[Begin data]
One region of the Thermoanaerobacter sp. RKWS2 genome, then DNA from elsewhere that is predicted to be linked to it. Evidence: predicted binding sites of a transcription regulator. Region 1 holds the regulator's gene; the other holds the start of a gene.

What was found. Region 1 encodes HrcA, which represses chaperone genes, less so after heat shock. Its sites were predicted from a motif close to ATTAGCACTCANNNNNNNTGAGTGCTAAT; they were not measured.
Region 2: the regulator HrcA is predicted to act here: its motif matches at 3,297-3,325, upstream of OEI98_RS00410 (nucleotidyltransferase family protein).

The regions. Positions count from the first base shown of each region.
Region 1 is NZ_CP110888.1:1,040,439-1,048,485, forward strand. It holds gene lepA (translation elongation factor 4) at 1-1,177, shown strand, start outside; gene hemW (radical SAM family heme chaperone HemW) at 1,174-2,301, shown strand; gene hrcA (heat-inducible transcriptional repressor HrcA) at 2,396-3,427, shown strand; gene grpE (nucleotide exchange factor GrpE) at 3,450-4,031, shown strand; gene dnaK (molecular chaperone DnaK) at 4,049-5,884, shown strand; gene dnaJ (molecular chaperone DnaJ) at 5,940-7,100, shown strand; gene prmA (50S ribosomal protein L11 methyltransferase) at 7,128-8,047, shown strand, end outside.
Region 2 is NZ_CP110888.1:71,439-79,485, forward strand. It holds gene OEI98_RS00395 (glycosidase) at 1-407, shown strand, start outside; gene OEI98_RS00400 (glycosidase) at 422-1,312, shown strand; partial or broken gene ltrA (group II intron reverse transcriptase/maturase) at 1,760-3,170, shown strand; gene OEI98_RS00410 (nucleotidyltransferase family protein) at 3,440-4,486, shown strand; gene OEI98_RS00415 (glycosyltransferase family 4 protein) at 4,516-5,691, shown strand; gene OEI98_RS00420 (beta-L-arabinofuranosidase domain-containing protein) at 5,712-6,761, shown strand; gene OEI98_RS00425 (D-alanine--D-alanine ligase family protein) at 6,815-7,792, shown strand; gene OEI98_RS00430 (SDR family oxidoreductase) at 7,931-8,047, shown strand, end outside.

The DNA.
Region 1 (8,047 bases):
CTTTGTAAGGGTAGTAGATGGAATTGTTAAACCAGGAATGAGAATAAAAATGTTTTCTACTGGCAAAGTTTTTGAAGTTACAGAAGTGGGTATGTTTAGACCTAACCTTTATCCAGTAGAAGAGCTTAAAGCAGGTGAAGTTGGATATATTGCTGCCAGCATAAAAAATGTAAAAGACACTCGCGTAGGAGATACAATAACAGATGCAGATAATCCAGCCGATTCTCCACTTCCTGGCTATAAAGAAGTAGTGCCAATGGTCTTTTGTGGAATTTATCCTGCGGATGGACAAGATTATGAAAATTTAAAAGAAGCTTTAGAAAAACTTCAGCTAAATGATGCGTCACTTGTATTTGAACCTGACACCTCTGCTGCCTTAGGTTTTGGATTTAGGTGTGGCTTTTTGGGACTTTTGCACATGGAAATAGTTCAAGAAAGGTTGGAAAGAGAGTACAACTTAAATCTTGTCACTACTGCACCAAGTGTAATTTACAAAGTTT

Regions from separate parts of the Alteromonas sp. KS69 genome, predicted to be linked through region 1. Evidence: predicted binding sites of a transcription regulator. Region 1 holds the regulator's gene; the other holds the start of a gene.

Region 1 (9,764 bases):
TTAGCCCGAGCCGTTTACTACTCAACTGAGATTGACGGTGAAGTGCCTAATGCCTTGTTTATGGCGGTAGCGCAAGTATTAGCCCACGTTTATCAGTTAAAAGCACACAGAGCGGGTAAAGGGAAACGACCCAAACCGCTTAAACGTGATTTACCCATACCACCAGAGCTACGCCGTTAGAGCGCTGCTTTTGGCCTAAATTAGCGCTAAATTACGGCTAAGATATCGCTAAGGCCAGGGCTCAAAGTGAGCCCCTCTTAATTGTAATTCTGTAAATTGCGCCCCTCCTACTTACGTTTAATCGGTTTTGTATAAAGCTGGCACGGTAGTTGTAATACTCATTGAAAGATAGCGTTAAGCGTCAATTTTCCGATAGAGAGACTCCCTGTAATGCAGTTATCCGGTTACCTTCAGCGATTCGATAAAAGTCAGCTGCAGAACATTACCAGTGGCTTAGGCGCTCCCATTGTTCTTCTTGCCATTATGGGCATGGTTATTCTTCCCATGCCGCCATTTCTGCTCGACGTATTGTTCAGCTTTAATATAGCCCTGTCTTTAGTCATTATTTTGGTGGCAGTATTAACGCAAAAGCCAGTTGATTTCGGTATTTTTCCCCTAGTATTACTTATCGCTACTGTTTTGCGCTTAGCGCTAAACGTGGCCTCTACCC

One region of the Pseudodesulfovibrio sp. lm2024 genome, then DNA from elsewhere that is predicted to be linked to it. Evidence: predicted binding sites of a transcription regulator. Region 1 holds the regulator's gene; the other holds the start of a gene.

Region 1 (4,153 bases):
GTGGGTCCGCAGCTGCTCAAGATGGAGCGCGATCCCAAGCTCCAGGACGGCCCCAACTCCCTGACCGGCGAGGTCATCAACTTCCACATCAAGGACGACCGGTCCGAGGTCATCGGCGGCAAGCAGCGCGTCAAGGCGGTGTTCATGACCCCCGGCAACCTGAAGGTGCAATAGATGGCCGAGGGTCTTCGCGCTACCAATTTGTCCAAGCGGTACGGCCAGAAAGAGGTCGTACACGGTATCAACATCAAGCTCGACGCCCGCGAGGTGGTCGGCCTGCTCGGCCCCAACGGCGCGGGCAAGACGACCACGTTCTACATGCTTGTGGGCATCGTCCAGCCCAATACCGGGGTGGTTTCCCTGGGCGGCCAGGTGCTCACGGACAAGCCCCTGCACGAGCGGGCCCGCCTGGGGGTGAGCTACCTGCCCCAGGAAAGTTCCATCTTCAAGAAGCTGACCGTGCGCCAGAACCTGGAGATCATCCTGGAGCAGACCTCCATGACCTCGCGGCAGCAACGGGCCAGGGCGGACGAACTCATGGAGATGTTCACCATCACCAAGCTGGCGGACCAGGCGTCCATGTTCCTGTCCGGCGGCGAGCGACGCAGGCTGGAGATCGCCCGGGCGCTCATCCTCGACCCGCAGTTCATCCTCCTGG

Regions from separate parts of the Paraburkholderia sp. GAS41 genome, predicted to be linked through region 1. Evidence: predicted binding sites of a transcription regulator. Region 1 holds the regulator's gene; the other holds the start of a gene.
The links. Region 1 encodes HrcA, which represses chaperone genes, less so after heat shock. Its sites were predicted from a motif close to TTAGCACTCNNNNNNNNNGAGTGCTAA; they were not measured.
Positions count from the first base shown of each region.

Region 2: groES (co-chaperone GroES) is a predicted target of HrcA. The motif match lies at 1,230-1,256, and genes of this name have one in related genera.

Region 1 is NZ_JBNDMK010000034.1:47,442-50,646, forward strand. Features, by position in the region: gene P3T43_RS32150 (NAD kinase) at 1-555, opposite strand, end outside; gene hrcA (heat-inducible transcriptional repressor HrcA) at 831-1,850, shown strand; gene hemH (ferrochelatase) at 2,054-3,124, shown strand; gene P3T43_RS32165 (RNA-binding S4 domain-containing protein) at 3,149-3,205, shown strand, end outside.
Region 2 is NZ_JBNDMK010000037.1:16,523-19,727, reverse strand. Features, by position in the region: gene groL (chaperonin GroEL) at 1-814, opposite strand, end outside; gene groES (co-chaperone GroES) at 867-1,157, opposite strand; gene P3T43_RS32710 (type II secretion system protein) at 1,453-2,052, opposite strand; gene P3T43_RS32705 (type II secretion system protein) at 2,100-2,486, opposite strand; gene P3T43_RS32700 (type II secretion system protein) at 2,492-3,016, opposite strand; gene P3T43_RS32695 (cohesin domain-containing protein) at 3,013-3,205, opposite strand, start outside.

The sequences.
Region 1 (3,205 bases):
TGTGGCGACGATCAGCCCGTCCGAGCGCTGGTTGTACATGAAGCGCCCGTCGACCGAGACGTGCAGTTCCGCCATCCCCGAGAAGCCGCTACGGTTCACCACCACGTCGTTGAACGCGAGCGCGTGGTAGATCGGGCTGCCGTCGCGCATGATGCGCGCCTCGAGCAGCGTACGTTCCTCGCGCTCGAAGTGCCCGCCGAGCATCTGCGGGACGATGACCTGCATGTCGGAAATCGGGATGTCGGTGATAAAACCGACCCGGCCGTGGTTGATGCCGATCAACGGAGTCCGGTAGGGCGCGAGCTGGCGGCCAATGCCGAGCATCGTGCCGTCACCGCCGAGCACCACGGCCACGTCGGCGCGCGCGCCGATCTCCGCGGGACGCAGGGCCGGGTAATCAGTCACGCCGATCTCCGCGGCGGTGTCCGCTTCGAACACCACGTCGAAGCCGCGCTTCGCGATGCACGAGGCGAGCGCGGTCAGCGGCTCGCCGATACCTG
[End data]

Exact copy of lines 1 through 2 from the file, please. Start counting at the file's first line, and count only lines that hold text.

One region of the Thermoanaerobacter sp. RKWS2 genome, then DNA from elsewhere that is predicted to be linked to it. Evidence: predicted binding sites of a transcription regulator. Region 1 holds the regulator's gene; the other holds the start of a gene.

What was found. Region 1 encodes HrcA, which represses chaperone genes, less so after heat shock. Its sites were predicted from a motif close to ATTAGCACTCANNNNNNNTGAGTGCTAAT; they were not measured.